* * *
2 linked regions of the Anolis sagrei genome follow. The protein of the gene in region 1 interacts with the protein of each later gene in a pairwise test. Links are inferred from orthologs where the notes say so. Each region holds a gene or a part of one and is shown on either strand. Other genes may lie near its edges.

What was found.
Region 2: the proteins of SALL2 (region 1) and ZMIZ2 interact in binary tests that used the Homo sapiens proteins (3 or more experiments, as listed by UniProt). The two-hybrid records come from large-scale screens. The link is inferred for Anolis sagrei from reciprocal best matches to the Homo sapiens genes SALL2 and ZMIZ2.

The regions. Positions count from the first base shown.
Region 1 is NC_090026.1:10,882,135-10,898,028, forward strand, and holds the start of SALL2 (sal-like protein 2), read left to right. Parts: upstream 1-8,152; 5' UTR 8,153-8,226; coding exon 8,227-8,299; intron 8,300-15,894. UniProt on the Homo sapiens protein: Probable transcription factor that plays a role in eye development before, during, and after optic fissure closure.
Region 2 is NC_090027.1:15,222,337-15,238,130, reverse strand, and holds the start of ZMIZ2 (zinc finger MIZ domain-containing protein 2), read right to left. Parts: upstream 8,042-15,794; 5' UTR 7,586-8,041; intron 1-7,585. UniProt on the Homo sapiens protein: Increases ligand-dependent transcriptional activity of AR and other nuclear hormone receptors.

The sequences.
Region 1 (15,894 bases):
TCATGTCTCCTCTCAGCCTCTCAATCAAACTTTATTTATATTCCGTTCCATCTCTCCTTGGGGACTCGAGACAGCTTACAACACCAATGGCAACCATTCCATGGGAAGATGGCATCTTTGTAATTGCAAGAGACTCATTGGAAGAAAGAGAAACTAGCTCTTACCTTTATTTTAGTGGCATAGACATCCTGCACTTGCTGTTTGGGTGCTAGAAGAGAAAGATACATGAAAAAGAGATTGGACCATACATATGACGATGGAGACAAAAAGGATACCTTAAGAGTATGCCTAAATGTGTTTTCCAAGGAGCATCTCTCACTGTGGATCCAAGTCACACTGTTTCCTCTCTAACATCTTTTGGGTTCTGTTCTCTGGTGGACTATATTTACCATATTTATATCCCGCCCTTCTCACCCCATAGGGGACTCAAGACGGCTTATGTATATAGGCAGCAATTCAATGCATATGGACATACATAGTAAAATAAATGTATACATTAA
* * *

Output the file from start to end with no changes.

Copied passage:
2 linked regions of the Anolis sagrei genome follow. The protein of the gene in region 1 interacts with the protein of each later gene in a pairwise test. Links are inferred from orthologs where the notes say so. Each region holds a gene or a part of one and is shown on either strand. Other genes may lie near its edges.

What was found.
Region 2: the proteins of SALL2 (region 1) and ZMIZ2 interact in binary tests that used the Homo sapiens proteins (3 or more experiments, as listed by UniProt). The two-hybrid records come from large-scale screens. The link is inferred for Anolis sagrei from reciprocal best matches to the Homo sapiens genes SALL2 and ZMIZ2.

The regions. Positions count from the first base shown.
Region 1 is NC_090026.1:10,882,135-10,898,028, forward strand, and holds the start of SALL2 (sal-like protein 2), read left to right. Parts: upstream 1-8,152; 5' UTR 8,153-8,226; coding exon 8,227-8,299; intron 8,300-15,894. UniProt on the Homo sapiens protein: Probable transcription factor that plays a role in eye development before, during, and after optic fissure closure.
Region 2 is NC_090027.1:15,222,337-15,238,130, reverse strand, and holds the start of ZMIZ2 (zinc finger MIZ domain-containing protein 2), read right to left. Parts: upstream 8,042-15,794; 5' UTR 7,586-8,041; intron 1-7,585. UniProt on the Homo sapiens protein: Increases ligand-dependent transcriptional activity of AR and other nuclear hormone receptors.

The sequences.
Region 1 (15,894 bases):
TCATGTCTCCTCTCAGCCTCTCAATCAAACTTTATTTATATTCCGTTCCATCTCTCCTTGGGGACTCGAGACAGCTTACAACACCAATGGCAACCATTCCATGGGAAGATGGCATCTTTGTAATTGCAAGAGACTCATTGGAAGAAAGAGAAACTAGCTCTTACCTTTATTTTAGTGGCATAGACATCCTGCACTTGCTGTTTGGGTGCTAGAAGAGAAAGATACATGAAAAAGAGATTGGACCATACATATGACGATGGAGACAAAAAGGATACCTTAAGAGTATGCCTAAATGTGTTTTCCAAGGAGCATCTCTCACTGTGGATCCAAGTCACACTGTTTCCTCTCTAACATCTTTTGGGTTCTGTTCTCTGGTGGACTATATTTACCATATTTATATCCCGCCCTTCTCACCCCATAGGGGACTCAAGACGGCTTATGTATATAGGCAGCAATTCAATGCATATGGACATACATAGTAAAATAAATGTATACATTAA